Lance Lynn has pitched eight consecutive scoreless innings, including all five he pitched on Monday. Man, it must be nice to be on a hot streak already, right?
“No. It feels miserable,” Lynn said after the Twins’ 2-0 loss to the Astros. “I feel like I’ve got off to the worst start I’ve ever got off to in a big-league season. Yeah, it needs to change real quick.”
Eddie Rosario knows how he feels.
In a what-next kind of night that only added to 10 days of frustration, Rosario missed two plays in the outfield that resulted in runs, then swung at the first pitch and made the final out in both the sixth and eighth innings, snuffing the Twins’ best scoring chances. Combine that with a vintage performance by Justin Verlander, the most prolific Twin killer of the past decade, and Minnesota’s first shutout loss in Target Field since last June 22 seemed almost inevitable.
“Justin, his ability to have another gear when things get a little bit more [dangerous] with traffic on the bases” is the trait of a former MVP and a two-time Cy Young winner, said Twins manager Paul Molitor. “We gave ourselves an opportunity but we couldn’t get a big hit.”
Rosario had a couple of chances, but his frustration over starting the season 6-for-30 has boiled over in demonstrations on the field — he threw his helmet 20 feet after ending the eighth inning with a double play — and overaggressiveness at the plate. Rosario, always the most aggressive of Twins hitters, swung at six of the eight pitches he saw on Monday, and never got the ball out of the infield.
“He’s going to swing,” Molitor said. “I was hoping they’d throw him a strike, because I had a feeling he’d be swinging” in the eighth inning, when the bases were loaded with one out. “He expanded [the strike zone] a little bit, and they got the double play.”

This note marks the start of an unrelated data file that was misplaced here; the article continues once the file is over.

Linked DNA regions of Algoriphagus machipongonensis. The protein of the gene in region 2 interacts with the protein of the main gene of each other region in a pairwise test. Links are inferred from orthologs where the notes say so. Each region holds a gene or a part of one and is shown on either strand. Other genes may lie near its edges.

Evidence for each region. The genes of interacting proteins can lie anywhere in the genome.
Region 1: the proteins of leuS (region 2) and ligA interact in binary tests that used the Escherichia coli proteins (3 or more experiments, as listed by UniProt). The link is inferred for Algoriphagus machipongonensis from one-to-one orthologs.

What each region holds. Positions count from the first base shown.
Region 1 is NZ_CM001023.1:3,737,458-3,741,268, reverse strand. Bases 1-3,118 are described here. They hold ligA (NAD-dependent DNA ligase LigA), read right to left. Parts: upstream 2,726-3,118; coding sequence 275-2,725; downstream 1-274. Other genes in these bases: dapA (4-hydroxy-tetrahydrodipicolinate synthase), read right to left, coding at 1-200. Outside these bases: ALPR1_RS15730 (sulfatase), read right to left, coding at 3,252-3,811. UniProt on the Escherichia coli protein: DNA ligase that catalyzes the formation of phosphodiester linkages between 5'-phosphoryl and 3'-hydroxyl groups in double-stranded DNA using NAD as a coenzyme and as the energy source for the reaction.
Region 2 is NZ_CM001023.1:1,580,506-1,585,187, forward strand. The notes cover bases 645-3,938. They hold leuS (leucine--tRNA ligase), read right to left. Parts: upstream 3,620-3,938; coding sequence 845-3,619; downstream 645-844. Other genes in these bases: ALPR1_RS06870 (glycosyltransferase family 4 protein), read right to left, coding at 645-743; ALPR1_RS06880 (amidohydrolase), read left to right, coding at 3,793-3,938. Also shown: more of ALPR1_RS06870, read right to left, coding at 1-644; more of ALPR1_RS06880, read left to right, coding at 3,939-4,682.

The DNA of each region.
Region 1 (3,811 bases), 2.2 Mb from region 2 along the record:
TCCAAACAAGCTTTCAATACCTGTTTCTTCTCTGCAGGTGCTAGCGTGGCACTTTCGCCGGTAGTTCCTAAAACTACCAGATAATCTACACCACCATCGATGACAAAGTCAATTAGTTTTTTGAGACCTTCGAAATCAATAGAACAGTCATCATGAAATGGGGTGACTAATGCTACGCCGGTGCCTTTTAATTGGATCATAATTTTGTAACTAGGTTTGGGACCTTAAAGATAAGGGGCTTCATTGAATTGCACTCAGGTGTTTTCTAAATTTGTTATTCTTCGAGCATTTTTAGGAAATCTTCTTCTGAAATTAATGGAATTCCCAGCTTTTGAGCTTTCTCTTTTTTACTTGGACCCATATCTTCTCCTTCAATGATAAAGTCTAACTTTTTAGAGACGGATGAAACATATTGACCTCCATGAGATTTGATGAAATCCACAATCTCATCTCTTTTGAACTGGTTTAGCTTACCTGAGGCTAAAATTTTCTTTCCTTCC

Rosario said there was more to the at-bat than simple aggression, though. Chris Devenski he knew, would throw him a changeup, and he was right. “I told myself, ‘I want to try to hit a changeup, try to hit into the middle,’ ” Rosario said. “Sometimes that happens. That’s baseball.”
So is trying to make a sliding catch of a J.D. Davis liner in left field, a ball that bounced past him and allowed Carlos Correa to score the game’s first run. And in the eighth, Rosario couldn’t catch up to a Marwin Gonzalez fly ball off the left field fence, allowing Correa to score from first.
But this is truly Twins baseball: Getting beat by Verlander. The future Hall of Famer is now 7-1 with a 2.47 ERA in Target Field, and he owns 18 career victories over the Twins, more than anyone in the past dozen years.
The former Tiger struck out nine, held the Twins to just three hits, and walked only one in seven strong but freezing innings. When the first two batters reached in the sixth inning Verlander simply struck out Joe Mauer, struck out Miguel Sano, and got Rosario to pop up.
All of which made Lynn feel like his five innings, even with nine strikeouts, weren’t enough.
“That’s not good enough. The strikeouts are good, the walks are too many,” said Lynn, who pitched in mid-30s temperatures. Was the cold a problem?
“He pitched in it too and got through seven, right?” Lynn said of Verlander. “I didn’t do my job.”